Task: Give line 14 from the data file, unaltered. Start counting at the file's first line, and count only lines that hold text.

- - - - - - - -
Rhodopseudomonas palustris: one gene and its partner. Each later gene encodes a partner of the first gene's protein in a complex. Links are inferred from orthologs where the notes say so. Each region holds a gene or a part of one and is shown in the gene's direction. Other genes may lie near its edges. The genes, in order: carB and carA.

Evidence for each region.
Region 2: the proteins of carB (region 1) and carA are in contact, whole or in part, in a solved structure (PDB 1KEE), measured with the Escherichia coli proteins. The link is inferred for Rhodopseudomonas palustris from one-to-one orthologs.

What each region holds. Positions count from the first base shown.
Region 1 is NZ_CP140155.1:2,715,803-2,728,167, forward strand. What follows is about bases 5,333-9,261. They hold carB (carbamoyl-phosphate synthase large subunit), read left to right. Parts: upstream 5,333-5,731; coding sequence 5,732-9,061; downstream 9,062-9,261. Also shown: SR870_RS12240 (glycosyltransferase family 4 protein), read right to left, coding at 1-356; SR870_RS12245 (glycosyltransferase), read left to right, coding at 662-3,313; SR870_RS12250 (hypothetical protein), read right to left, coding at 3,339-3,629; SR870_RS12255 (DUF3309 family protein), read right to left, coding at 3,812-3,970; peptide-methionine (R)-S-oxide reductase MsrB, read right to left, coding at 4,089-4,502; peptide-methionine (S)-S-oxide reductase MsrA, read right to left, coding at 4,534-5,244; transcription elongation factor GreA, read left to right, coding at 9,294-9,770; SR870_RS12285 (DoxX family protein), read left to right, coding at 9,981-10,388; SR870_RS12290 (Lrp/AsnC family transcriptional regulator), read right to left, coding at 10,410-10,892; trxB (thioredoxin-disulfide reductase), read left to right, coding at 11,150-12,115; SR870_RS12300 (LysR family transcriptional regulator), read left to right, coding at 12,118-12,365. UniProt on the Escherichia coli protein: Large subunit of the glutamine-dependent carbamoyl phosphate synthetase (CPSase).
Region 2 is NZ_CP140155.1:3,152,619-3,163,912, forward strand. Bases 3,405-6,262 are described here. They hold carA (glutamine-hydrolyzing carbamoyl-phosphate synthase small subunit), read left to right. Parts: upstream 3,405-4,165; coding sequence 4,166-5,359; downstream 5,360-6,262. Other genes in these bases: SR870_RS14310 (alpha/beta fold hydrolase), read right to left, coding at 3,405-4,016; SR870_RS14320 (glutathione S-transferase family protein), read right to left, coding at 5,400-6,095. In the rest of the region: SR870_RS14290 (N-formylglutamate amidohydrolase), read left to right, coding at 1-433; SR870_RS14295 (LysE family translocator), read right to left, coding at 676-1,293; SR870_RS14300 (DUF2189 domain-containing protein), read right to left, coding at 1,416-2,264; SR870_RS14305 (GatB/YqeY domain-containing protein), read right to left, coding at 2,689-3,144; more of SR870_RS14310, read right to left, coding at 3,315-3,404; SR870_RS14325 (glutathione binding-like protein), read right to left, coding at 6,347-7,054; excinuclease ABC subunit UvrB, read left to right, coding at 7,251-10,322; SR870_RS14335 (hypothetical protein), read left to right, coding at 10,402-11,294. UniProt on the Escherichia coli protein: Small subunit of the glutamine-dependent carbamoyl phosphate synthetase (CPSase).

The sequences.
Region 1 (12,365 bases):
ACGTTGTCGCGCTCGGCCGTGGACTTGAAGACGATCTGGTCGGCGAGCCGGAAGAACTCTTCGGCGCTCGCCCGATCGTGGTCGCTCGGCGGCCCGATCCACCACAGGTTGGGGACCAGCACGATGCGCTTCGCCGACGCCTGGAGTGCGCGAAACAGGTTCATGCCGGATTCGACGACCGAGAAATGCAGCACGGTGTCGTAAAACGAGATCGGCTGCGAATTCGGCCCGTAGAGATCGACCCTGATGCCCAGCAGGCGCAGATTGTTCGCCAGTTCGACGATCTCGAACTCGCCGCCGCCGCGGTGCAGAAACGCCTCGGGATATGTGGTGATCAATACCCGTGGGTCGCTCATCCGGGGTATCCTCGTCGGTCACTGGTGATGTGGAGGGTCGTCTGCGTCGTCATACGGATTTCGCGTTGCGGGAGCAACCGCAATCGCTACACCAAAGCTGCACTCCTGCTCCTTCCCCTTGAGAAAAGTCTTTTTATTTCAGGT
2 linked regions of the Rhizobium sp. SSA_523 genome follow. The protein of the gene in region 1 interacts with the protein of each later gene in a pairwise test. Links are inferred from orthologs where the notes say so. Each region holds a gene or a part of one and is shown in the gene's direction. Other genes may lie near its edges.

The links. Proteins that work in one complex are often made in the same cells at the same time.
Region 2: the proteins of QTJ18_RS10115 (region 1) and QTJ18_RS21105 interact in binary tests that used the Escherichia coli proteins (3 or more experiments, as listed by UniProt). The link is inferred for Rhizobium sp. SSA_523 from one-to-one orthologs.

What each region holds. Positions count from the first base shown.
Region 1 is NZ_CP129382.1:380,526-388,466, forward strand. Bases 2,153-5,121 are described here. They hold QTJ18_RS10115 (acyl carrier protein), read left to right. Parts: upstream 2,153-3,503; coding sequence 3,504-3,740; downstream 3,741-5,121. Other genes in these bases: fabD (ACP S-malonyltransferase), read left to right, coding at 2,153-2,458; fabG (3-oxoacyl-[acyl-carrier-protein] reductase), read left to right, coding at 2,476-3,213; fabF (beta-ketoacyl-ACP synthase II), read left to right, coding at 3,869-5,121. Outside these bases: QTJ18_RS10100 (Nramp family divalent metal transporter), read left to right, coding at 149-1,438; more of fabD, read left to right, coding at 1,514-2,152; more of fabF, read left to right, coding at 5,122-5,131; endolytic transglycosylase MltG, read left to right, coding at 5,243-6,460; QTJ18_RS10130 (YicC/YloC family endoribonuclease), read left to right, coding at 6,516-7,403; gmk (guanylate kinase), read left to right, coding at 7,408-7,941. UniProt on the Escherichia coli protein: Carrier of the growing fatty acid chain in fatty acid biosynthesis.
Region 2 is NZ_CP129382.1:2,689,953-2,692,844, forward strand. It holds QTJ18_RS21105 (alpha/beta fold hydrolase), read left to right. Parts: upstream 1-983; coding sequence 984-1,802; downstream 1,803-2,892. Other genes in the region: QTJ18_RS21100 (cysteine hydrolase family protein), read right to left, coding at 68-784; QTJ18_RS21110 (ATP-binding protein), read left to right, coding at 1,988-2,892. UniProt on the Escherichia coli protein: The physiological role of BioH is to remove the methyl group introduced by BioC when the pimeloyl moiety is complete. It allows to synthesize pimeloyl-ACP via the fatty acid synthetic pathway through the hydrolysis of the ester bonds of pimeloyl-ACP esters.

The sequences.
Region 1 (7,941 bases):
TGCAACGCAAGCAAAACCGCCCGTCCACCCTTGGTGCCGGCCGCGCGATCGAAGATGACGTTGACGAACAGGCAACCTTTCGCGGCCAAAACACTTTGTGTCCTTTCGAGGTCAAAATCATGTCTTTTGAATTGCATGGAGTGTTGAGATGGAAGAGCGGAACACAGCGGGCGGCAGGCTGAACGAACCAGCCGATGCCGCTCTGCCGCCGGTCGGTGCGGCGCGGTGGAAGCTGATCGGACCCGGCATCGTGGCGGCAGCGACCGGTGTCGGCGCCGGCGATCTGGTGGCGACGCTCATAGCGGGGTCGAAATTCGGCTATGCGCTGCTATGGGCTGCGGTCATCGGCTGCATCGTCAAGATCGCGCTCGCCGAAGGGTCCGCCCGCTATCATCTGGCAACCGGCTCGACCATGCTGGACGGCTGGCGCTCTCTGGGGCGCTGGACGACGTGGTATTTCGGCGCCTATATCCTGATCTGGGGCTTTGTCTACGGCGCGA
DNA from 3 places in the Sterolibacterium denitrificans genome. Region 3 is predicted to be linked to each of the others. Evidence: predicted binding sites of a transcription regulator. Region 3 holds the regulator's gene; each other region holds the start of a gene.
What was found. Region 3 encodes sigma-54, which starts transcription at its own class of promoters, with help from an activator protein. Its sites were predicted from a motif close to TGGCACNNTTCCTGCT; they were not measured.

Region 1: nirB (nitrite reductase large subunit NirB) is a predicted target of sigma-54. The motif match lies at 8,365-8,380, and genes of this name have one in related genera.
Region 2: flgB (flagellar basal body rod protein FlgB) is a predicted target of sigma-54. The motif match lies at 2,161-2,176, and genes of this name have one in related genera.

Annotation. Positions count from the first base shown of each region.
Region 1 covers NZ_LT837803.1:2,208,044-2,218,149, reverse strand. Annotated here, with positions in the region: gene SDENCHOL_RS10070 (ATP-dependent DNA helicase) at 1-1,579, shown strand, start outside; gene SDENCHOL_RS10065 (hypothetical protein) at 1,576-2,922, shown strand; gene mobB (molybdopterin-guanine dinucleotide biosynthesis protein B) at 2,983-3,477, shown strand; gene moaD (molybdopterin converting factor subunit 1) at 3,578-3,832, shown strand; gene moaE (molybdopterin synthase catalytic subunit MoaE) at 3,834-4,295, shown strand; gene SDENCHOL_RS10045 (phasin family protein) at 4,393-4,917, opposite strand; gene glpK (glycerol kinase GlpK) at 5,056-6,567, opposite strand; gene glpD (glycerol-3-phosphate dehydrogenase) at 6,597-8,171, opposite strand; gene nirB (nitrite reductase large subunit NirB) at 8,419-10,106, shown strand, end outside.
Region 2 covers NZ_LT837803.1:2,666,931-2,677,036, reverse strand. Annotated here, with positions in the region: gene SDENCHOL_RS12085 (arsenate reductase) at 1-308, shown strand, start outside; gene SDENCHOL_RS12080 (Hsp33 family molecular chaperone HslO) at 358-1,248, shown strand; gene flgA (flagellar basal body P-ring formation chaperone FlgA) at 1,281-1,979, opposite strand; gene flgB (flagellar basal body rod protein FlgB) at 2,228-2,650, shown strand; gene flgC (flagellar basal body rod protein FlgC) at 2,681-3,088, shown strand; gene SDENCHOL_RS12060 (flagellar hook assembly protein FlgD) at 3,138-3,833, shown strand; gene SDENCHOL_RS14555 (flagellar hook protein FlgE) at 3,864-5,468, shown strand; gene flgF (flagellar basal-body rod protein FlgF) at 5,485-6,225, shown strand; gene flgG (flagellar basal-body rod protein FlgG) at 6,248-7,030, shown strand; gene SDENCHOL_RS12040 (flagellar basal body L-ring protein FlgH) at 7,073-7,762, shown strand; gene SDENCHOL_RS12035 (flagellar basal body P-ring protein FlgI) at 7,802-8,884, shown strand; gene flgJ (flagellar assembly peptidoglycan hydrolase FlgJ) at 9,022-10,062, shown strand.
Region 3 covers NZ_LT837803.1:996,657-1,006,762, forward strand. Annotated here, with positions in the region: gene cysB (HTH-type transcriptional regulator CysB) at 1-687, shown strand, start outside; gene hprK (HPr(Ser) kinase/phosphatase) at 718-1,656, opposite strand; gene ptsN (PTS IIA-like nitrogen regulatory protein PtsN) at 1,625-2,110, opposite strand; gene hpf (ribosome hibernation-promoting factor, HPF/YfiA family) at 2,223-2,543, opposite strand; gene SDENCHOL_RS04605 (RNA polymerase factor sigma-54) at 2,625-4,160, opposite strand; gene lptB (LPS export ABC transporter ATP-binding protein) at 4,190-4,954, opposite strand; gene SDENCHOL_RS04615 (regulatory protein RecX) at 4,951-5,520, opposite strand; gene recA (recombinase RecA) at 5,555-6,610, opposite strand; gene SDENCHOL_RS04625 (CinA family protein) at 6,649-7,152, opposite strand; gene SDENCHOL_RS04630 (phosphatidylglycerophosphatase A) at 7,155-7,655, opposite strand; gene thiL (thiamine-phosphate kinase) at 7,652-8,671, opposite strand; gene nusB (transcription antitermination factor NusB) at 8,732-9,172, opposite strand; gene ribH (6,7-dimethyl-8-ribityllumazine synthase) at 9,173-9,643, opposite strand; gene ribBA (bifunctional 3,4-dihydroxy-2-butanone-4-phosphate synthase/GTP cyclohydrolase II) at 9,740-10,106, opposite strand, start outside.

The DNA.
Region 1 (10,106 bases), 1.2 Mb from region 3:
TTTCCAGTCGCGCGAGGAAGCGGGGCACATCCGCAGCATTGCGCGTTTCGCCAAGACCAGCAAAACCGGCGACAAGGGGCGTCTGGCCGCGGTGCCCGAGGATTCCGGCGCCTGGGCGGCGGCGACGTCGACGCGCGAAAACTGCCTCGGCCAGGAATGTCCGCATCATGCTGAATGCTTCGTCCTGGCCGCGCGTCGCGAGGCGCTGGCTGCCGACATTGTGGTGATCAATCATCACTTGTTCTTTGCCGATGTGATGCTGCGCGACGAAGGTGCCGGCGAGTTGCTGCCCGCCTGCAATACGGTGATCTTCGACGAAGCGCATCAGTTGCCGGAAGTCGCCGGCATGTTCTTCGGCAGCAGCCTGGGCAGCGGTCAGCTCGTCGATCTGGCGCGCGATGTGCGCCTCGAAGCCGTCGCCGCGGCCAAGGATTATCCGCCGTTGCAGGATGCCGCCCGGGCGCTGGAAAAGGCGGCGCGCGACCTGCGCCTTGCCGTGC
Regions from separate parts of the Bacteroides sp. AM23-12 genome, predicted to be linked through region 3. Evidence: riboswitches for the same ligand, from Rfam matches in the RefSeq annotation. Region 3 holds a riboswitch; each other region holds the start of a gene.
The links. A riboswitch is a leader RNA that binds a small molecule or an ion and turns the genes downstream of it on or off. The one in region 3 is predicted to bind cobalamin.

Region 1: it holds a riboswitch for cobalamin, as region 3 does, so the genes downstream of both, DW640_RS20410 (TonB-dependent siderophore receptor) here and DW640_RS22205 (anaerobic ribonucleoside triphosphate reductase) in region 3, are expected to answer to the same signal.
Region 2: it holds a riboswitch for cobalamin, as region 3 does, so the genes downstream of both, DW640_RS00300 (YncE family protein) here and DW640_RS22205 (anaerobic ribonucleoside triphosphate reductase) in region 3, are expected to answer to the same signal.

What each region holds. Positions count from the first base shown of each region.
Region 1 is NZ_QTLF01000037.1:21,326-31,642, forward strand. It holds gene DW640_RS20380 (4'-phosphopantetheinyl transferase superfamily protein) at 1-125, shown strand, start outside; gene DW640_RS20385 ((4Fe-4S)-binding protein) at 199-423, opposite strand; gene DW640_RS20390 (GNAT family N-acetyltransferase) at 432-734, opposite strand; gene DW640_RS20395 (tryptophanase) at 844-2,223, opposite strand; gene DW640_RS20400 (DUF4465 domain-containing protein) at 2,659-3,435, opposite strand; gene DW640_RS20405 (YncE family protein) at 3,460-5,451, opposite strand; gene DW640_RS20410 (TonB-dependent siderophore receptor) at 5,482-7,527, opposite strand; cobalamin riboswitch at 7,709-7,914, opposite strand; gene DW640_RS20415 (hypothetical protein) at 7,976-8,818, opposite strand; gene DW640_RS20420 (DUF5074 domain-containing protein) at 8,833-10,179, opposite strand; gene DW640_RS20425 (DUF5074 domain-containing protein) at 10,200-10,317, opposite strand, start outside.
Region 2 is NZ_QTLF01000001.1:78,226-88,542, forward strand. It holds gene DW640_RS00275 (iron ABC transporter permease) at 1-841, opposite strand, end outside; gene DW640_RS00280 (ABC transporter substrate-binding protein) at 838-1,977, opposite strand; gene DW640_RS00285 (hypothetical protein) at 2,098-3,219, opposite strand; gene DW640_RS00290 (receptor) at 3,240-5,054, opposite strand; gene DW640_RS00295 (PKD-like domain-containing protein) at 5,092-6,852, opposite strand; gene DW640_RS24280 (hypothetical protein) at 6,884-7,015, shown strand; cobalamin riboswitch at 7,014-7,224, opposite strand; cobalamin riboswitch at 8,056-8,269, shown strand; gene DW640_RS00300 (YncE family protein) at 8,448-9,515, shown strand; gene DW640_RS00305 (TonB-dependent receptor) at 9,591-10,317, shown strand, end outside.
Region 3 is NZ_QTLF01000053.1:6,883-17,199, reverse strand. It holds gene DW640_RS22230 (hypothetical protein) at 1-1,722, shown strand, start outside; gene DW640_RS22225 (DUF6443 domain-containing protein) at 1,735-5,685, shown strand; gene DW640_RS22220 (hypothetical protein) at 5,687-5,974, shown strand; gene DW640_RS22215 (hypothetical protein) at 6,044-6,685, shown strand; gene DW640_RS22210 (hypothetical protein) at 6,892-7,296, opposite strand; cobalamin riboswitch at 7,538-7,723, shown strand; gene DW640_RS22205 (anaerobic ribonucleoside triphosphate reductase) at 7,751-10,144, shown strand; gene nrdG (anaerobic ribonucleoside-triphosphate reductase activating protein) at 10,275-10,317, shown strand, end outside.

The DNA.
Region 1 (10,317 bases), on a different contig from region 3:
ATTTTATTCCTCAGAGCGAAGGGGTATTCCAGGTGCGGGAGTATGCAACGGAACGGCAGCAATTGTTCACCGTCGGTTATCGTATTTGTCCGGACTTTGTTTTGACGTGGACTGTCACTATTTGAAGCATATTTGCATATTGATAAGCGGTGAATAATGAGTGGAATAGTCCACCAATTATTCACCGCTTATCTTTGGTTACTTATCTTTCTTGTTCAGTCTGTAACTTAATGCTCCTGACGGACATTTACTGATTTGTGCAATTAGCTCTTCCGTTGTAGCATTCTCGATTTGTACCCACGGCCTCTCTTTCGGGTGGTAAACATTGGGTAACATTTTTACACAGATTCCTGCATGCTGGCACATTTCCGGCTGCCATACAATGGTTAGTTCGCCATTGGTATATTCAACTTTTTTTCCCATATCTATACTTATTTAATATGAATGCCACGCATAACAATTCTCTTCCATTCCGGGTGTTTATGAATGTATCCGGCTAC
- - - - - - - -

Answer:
Region 1 is NZ_CP129382.1:380,526-388,466, forward strand. Bases 2,153-5,121 are described here. They hold QTJ18_RS10115 (acyl carrier protein), read left to right. Parts: upstream 2,153-3,503; coding sequence 3,504-3,740; downstream 3,741-5,121. Other genes in these bases: fabD (ACP S-malonyltransferase), read left to right, coding at 2,153-2,458; fabG (3-oxoacyl-[acyl-carrier-protein] reductase), read left to right, coding at 2,476-3,213; fabF (beta-ketoacyl-ACP synthase II), read left to right, coding at 3,869-5,121. Outside these bases: QTJ18_RS10100 (Nramp family divalent metal transporter), read left to right, coding at 149-1,438; more of fabD, read left to right, coding at 1,514-2,152; more of fabF, read left to right, coding at 5,122-5,131; endolytic transglycosylase MltG, read left to right, coding at 5,243-6,460; QTJ18_RS10130 (YicC/YloC family endoribonuclease), read left to right, coding at 6,516-7,403; gmk (guanylate kinase), read left to right, coding at 7,408-7,941. UniProt on the Escherichia coli protein: Carrier of the growing fatty acid chain in fatty acid biosynthesis.